a different Jacobs chuck on a runner (does
someone have one in stock?? ;-) but this
will not be for high precision drilling.

DC Kelley
09-14-2006, 05:10 AM
Several good ideas here.

I have sent a PM to Larry Vanice, asking him about his .300 arbors This still strikes me as the best solution. The problem with a stock drill press shaft is it is not very long. Update: Larry is sending me one of his longer tail stock runners, So now I will have a rohm chuck set for either end of things and feel well equipped.

Smudgy: The bass plate you describe was called a “flag” when I grew up and you would make it with several of your common holes, each just over sized, and then clamp the flag up against the work piece to reduce any flex in the drill. Setting the drill bit deeper into the chuck does much the same thing. You need a cross slide to mount it on, or you can weld it up to a bit of rod and put it in your center rest.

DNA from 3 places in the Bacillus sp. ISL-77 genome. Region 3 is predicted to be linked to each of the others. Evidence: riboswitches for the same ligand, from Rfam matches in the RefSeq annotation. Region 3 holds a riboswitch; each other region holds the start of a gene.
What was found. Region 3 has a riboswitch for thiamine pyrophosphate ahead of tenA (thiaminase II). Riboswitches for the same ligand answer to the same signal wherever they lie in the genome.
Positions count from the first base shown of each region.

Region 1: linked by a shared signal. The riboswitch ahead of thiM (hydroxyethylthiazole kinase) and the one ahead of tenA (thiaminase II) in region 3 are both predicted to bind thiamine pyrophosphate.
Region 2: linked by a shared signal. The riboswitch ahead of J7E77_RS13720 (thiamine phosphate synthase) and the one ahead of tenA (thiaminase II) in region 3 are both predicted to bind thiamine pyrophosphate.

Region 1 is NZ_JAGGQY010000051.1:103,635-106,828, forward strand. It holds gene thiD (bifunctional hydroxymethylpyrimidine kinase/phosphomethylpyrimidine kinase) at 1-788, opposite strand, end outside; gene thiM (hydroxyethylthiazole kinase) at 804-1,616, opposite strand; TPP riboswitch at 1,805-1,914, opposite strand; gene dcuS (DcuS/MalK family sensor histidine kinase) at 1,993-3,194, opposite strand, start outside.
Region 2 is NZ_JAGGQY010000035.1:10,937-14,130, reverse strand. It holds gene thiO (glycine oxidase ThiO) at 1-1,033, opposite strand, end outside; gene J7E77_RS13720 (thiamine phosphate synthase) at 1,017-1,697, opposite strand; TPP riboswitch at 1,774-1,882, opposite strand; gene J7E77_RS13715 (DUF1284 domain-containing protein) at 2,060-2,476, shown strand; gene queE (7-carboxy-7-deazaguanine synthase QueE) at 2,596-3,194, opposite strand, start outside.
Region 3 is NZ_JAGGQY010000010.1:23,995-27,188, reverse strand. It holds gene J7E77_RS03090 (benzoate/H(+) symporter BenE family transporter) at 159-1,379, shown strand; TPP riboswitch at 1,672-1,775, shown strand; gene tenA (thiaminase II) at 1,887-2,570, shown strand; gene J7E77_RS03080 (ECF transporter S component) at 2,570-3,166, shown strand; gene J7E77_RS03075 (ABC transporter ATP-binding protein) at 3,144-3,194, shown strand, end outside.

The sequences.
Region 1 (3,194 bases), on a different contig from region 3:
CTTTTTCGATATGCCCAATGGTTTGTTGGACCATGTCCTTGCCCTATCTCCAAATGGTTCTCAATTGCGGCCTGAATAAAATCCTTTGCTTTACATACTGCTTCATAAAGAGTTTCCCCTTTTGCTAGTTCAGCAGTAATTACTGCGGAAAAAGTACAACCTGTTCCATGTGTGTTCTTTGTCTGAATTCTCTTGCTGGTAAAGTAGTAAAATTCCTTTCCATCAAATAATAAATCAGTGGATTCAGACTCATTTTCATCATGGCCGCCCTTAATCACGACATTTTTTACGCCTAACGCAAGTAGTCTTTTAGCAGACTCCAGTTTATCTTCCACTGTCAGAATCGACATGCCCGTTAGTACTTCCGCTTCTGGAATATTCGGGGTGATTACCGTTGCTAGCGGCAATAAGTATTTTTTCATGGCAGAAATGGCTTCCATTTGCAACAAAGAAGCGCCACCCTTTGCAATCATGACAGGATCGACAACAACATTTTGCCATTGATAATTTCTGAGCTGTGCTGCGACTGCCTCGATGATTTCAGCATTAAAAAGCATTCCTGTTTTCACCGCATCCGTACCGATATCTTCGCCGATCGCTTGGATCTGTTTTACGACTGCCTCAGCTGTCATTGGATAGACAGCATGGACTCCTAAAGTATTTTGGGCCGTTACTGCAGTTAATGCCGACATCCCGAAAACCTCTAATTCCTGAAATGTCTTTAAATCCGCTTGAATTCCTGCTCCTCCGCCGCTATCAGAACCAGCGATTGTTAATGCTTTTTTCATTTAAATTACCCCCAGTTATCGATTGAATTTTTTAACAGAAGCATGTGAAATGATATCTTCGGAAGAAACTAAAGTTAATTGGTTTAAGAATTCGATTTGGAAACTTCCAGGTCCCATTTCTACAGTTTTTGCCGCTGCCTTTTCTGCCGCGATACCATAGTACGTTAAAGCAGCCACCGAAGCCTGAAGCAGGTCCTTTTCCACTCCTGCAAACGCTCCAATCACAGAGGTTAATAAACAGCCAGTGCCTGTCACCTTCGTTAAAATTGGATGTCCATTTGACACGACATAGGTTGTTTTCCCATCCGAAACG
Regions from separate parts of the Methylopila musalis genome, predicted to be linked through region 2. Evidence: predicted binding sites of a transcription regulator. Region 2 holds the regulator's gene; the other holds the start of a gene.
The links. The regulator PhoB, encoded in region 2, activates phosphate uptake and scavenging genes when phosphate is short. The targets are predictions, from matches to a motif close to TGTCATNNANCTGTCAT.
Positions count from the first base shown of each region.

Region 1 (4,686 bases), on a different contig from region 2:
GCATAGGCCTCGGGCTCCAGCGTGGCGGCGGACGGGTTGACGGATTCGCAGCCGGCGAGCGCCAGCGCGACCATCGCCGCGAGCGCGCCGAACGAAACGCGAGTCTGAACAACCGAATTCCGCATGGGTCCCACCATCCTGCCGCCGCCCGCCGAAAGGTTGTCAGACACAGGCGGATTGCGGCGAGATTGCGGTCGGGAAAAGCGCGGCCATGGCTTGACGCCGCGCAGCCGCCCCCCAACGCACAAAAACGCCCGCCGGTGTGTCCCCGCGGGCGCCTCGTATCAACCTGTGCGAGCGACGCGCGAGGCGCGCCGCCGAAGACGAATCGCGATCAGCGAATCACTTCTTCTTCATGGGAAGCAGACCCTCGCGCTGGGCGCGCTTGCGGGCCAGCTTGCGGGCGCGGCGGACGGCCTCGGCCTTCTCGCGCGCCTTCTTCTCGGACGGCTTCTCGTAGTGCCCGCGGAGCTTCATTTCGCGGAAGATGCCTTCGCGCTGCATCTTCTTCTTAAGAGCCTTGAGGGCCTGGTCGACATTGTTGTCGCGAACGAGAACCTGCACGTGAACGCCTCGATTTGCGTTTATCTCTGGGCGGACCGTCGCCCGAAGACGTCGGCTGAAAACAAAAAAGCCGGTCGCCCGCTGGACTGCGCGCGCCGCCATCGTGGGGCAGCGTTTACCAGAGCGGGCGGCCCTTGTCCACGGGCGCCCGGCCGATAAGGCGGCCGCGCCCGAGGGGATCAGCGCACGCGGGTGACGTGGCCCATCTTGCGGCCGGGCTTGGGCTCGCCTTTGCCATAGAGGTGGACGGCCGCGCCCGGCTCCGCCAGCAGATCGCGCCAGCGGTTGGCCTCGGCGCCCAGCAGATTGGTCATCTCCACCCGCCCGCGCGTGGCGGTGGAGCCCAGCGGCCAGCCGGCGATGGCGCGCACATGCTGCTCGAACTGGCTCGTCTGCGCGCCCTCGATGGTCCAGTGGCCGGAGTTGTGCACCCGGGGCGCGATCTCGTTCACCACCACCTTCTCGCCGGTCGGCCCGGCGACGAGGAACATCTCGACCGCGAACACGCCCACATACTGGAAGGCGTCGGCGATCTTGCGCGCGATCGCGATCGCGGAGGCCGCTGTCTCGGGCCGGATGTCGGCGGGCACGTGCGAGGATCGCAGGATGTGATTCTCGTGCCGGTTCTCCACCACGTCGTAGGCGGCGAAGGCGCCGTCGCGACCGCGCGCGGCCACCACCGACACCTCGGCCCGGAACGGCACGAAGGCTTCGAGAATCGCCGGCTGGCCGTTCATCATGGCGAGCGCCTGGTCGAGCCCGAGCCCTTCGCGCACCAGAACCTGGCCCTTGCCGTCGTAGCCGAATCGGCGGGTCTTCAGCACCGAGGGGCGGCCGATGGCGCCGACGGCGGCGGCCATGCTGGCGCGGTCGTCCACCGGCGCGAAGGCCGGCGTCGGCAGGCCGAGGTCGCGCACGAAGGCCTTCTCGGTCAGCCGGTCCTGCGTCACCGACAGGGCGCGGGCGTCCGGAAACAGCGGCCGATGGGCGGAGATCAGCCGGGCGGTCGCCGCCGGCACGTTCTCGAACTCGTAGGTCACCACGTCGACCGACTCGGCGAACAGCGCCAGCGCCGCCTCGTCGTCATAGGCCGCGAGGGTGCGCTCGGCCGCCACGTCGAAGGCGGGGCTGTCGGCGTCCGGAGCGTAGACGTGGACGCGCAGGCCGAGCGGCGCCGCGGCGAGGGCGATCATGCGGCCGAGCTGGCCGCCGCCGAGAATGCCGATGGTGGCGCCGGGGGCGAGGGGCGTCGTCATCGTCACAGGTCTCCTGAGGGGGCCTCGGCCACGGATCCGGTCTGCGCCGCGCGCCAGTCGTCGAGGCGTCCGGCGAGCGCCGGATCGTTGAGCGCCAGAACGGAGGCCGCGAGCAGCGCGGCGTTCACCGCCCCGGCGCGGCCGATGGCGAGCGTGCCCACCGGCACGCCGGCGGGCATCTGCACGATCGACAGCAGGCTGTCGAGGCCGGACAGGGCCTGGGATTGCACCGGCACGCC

I am not sure what the taper is on the points of the runner, but I would think mounting the (heavy) chuck in a an arbor fitted to that might not give much support and the shorter length means accuracy could be less. All in all, the simple approach to me still seems to be a nice long 0.300 center with the Jacobs taper on the end of it.

[And to be true to my sense of inquiry, once I get this solved I will post some “beginner” pics of the setup and the holes I get with it as well as the pin vise method for comparison.]

DC Kelley
09-30-2006, 06:18 AM
Larry has sent my one of his stocks and it is everything I could want. Run out is perhaps 0.002 but As I can easily rotate it this can be dialed out. I am quite content using the tip of a #000 pilot bit and this set-up to spot the center of holes. Will post a couple of pics. Getting comfortable with the graver is slower going for me. I have not yet got the hand of hitting the center, but I can certainly feel the wiggle when I am off center.

Rich McCarty
09-30-2006, 11:22 PM